How the James Webb Telescope traversed 932,000 miles to Lagrange Point 2

Even now, after everything, Webb is due for course corrections.
Brad Bergan
The James Webb Space Telescope (left), and Webb's trajectory for L2 insertion (right).1, 2

Space travel is tricky.

Even for a state-of-the-art spacecraft like the James Webb Space Telescope.

Its journey from Earth to a parallel orbit outside of our planet's called for ultra-precise calculations, decades of planning, and near-perfect execution, every step of the way. But even now, with NASA's flagship space telescope in orbit of the Lagrange 2 point (L2), Webb has more work to do than astronomy, alone — with maneuvering thrusters needed to counteract the Sun's constant push on the spacecraft, to keep its relative proximity to Earth, according to a NASA blog post.

This is the story of Webb's journey from Europe's Arianespace's ELA-3 launch complex near Kourou, French Guiana to L2, and the challenges to come.

The James Webb Telescope's million-mile journey

Webb's initial launch on December 25, 2021, gave it most of the kinetic energy required to take it on its million-mile trip to L2. This velocity was provided by the colossal Ariane 5 rocket. But there was still much work to be done. Following the launch, Webb was released from its launcher, and readied to use its own, onboard propellants.

"Webb will use its own system of small rocket thrusters to fine-tune its approach to its final halo orbit around the L2 point," reads a NASA blog shared several weeks before the launch. "Webb will use its own system of small rocket thrusters to fine-tune its approach to its final halo orbit around the L2 point (illustrated below), where the telescope and instruments will cool in the shade of the enormous sunshield, protected from the heat of the Sun, Earth, and Moon."

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But additional maneuvers were necessary en route to Webb's final trajectory, three in total: "Mid-Course Correction maneuvers for refining the trajectory are planned (nominally) for 12.5 hours and 2.5 days after launch, with a third one month later, to ease Webb into its L2 orbit," reads the NASA blog post.

Webb to L2
A tactical view of Webb's journey from Earth to its L2 orbit. Source: Steve Sabia / NASA Goddard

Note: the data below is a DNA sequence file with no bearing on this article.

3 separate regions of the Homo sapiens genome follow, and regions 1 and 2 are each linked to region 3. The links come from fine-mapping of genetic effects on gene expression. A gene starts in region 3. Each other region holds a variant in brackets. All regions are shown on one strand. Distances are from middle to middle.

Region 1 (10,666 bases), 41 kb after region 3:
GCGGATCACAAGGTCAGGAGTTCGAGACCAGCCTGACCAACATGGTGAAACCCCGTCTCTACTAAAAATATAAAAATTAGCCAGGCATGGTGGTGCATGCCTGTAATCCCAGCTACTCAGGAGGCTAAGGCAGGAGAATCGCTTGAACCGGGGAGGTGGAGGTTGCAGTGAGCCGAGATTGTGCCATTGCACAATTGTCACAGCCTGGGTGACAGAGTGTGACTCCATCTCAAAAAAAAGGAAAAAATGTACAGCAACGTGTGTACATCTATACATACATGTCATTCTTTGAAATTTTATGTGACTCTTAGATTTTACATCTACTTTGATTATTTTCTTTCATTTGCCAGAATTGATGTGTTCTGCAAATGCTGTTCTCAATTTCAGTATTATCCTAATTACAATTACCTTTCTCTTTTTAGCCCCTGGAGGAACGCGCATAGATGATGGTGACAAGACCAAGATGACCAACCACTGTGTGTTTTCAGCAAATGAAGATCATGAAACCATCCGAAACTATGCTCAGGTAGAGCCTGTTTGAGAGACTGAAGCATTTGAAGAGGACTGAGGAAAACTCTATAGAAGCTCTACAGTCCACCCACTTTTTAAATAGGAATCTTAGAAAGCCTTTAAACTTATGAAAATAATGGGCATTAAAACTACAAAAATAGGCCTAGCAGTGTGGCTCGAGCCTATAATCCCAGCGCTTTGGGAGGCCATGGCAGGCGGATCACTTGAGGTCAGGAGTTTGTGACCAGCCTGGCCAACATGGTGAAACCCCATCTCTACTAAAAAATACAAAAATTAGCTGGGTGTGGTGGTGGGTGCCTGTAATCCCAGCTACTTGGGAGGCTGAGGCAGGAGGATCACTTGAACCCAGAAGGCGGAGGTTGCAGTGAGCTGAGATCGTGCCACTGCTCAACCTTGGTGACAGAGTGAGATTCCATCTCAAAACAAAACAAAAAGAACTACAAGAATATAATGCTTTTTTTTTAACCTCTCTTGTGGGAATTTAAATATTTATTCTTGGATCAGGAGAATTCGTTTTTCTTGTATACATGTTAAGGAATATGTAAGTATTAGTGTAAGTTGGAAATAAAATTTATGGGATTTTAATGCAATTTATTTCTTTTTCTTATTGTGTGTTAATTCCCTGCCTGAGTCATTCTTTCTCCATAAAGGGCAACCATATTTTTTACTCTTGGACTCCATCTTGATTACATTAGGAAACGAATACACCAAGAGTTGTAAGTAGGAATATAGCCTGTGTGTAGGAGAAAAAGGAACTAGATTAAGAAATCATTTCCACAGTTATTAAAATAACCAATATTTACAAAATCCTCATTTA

A Havard astronomer wonders when Webb will perform station-keeping maneuvers

And, now positioned in its orbit around L2, these thrusters will continue to fire periodically to "maintain that orbit, with small maneuvers called 'station keeping,'" reads the NASA post. These station-keeping maneuvers were initially going to be once every 21 days. These maneuvers are necessary because the pressure of solar radiation builds up on the large surface area of the James Webb Space Telescope's sunshield.

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"Although Webb is designed to keep that pressure well balanced, angular momentum builds up as the telescope points at different targets, so occasional, small momentum-unloading maneuvers are required to keep the observatory's reaction wheels within their proper operating ranges," says the NASA post. The reaction wheels are flywheels designed to help Webb keep its payload in the correct orientation.

But, bizarrely, updates on the station keeping thruster maneuvers were not immediately forthcoming. Astronomer at Harvard's Center for Astrophysics Jonathan McDowell noted this slight hiccup in information with a tweet: "I am puzzled we haven't heard anything about the L2 stationkeeping burns - shouldn't there have been at least one by now?"

Webb will perform station-keeping maneuvers every 42 days

As an expert and authority on space, McDowell's question came at an interesting time. Webb had been in orbit of L2 since late January, but there appeared to be no word on its station-keeping maneuvers. In theory, this could become a big problem — if no thrusters were fired to correct for the Sun's immense push, the James Webb Space Telescope might be pushed out of its ideal orbit around L2, and veer into some planetary body in our solar system, or out of the system altogether.

But a paper from NASA reveals that the idea of having Webb do station keeping maneuvers every 21 days was scrapped because missing one window for station-keeping maneuvers carried with it the risk of not having another window for far too long — long enough for the James Webb Space Telescope to drift out of position, and lose its primary objective (LPO). "If we skipped one maneuver, and then for some reason we could not perform the next maneuver 21 days later, we could end up waiting 63 days between [station keeping] maneuvers, presenting a potential risk for an LPO mission," reads the NASA paper.

Station Keeping
Webb's station-keeping maneuvers are crucial for its mission. Source: NASA

In other words, a short period between station-keeping maneuvers might ironically endanger Webb. In "Most cases a [station keeping] maneuver would be performed every 42 days, not every 21 days," says the NASA paper. This means there's no cause for immediate alarm — as of late March 2022, Webb is due for its first station-keeping maneuver, but could still conceivably not happen until sometime in April.

The end of the beginning - The James Webb Space Telescope is a marvel of engineering — incorporating four dynamic primary instruments that will not only gaze at the very early universe, revealing the beginning of stars and galaxies, but also work in parallel to reveal the statistical features of the entire universe, giving a new and colossal body of data from which we can finally attempt to solve the greatest mysteries in physical science. And, of course, it might find signs of alien life.

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